Wired News, Mar. 06, 2004 <http://www.wired.com>.

DNA Spirals Into Artists' Medium

By Debra Jones

02:00 AM Mar. 06, 2004 PT

Eduardo Kac, the artist who brought us Alba, the glowing bunny, is at it again.

Kac, who says recent biotech research provides a "new aesthetic platform" for artists, uses DNA and genetically modified organisms as his media of choice.

His latest installation, which opened Thursday at the Exploratorium in San Francisco, doesn't involve transgenic pets or fluorescent mutants. Instead, he has translated Descartes' "cogito, ergo sum" into his own designer DNA sequence and inserted it in a tomato plant.

The piece, called Move 36, is inspired by the 1997 chess game in which Garry Kasparov was defeated by Deep Blue, IBM's computer. Kac's installation is named for a surprising move in Game 2 of the match when Deep Blue, instead of making an expected move to position its queen for an attack, chose to exchange pawns. Kasparov reportedly was so unnerved by the tactic that it ruined his concentration for the rest of the match.

"I was intrigued by what the match meant philosophically," Kac said. "It was the first time we've seen a computer exhibit behavior previously thought of as only in the realm of humans.

"I was also interested in Kasparov's emotional response," Kac added, "as a human being in the face of a novel event. What happens when we come into contact with something not living, but that nonetheless demonstrates behavior reminiscent of humans?"

Move 36 comprises a large chessboard, a genetically modified plant and two grids of projected blocks of undulating colored patterns. The chessboard's dark squares are made of soil (representing life); the light squares are blocks of cement or hardened sand (representing silica). The grids of colored patterns, projected on two opposite walls, represent the chess players in absentia, Kac said.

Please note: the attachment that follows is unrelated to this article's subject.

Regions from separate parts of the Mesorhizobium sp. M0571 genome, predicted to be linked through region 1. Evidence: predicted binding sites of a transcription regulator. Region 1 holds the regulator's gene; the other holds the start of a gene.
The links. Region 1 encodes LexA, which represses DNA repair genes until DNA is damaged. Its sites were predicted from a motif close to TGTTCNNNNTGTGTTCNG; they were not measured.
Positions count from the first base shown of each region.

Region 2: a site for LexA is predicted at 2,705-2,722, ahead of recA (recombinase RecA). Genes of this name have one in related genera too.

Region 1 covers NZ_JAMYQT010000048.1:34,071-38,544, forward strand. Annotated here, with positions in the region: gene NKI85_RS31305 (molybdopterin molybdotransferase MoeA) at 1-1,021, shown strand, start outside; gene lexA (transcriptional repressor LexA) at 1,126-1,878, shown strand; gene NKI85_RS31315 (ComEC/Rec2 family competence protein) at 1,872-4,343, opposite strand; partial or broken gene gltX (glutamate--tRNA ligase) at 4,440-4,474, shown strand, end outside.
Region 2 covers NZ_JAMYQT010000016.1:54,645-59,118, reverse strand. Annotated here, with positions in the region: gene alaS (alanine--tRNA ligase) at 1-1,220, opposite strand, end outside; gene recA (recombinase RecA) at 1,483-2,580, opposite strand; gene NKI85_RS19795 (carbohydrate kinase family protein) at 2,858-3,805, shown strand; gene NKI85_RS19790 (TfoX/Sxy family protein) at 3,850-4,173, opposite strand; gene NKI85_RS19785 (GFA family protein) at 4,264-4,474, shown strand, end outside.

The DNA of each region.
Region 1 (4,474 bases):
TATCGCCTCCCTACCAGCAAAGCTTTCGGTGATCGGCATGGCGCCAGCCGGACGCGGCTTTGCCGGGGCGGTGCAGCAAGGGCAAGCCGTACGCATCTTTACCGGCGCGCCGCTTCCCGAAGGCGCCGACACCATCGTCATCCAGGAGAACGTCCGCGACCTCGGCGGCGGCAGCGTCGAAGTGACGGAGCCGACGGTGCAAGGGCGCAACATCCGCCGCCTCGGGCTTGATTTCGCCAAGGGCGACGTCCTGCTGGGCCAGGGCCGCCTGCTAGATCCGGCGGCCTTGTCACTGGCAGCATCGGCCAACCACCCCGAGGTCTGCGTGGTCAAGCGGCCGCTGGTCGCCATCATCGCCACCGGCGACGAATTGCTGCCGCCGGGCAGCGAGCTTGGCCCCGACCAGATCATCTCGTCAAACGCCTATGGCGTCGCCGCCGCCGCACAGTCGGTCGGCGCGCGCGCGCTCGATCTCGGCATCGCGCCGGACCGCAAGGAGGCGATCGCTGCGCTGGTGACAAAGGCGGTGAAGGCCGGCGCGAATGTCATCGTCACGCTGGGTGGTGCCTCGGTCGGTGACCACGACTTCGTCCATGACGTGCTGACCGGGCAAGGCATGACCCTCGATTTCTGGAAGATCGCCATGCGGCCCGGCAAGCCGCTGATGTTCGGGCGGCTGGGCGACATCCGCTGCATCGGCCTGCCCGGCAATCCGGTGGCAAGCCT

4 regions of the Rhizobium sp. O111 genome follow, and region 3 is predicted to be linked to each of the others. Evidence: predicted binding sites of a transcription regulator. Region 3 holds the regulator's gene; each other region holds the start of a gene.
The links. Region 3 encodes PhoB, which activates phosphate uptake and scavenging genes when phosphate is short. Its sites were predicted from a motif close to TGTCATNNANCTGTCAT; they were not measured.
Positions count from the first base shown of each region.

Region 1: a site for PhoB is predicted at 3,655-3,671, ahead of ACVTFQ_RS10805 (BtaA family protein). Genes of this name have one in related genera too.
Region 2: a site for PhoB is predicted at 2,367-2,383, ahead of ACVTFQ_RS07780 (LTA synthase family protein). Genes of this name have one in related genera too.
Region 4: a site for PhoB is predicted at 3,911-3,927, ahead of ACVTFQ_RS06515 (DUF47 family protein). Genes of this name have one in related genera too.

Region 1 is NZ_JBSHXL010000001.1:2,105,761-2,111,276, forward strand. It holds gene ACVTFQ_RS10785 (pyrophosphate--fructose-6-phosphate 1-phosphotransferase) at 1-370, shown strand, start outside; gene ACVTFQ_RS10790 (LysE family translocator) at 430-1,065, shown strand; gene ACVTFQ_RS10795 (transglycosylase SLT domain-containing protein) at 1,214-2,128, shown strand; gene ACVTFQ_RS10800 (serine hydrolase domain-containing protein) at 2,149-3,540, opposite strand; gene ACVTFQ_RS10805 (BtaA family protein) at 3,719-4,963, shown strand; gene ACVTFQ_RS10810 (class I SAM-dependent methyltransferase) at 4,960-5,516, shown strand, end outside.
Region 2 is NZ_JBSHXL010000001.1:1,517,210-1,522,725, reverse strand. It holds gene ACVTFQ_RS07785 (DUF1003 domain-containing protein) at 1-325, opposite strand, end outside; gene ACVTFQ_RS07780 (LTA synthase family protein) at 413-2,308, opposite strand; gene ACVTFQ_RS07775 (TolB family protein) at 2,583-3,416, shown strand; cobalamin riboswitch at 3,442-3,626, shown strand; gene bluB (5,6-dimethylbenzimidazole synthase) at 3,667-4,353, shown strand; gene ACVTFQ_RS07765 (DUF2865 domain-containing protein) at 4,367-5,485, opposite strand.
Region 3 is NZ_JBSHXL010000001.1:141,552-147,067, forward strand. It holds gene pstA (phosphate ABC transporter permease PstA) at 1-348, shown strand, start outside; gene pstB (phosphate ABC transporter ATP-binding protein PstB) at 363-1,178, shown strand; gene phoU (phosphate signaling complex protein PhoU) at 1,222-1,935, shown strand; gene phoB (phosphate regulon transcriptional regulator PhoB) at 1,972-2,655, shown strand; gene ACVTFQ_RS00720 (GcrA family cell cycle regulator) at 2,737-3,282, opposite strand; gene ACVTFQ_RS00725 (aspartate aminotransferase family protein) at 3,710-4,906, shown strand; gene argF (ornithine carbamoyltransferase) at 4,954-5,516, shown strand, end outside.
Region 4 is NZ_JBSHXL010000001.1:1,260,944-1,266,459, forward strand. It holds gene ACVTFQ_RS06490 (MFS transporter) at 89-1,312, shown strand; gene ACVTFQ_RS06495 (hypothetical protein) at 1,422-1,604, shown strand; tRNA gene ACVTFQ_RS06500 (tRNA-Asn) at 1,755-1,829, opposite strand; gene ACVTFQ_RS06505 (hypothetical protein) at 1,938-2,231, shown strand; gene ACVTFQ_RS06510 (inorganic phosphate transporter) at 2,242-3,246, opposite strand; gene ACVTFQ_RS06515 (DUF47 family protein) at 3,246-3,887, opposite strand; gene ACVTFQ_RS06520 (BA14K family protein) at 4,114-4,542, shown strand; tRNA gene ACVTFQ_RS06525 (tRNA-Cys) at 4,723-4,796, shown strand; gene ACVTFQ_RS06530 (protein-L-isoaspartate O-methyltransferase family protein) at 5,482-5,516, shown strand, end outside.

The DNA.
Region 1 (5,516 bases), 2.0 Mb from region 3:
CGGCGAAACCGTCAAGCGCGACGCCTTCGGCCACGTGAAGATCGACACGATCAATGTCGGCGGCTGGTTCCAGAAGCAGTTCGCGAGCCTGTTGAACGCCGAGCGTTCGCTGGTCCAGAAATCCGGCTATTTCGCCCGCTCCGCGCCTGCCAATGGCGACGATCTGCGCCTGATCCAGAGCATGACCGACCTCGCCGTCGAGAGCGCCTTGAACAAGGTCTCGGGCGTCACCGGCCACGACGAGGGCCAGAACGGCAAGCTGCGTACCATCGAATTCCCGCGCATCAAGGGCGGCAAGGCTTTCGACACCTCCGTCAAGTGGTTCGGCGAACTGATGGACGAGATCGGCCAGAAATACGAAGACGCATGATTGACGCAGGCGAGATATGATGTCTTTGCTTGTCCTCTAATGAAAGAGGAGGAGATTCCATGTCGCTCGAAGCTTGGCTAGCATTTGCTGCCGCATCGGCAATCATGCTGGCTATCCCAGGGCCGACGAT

Kac said the plant is rooted in the square where Deep Blue made the move that flummoxed Kasparov.

To encode the plant with DNA representing Descartes' "emblematic sentence of ontology," Kac first translated the text into a series of 0s and 1s. He then created a rule to translate the 0s and 1s into a sequence of the four building blocks of DNA: adenine, cytosine, guanine and thymine. (Specifically, A=00, C=01, G=10 and T=11.) As he worked on the code, Kac said it was as if his "computer screen was dripping with biological goo." Then he called up a lab to order the DNA, and lickety-split, they FedEx'd it to him the next day.

The so-called "Cartesian gene" was then inserted in a plant in such a way that it would create a visible mutation in the plant. Kac said he wants viewers to easily see the expression of the synthetic gene.

For nonscientific folks, or those who haven't been in an organic chemistry lab for a while, it may be surprising to learn that it's pretty easy nowadays to isolate, synthesize and reproduce DNA.

Kac provides copious details about his process of translating cogito ergo sum into genetic code, but very little about the logistics of obtaining the synthetic DNA and inserting it in the plant.

"You wouldn't ask where a painter gets paint and canvas," he said, protesting that it would be too didactic to go into the details of the science involved.

Kac is clearly interested in the interplay between art and science, and in science's role as a cultural force. He is not just concerned about our scientific literacy, however, but about our artistic literacy. "People have a sense of what science has brought us," Kac said, "but that's not true about art. The idea that art is about subjectivity and beauty -- it's not!"

Just as computer-related jargon has become part of the culture at large, Kac said, likewise the language of biotech will too.

"And just as some will use it to defend a particular view, I and others will use it to sing a different song."


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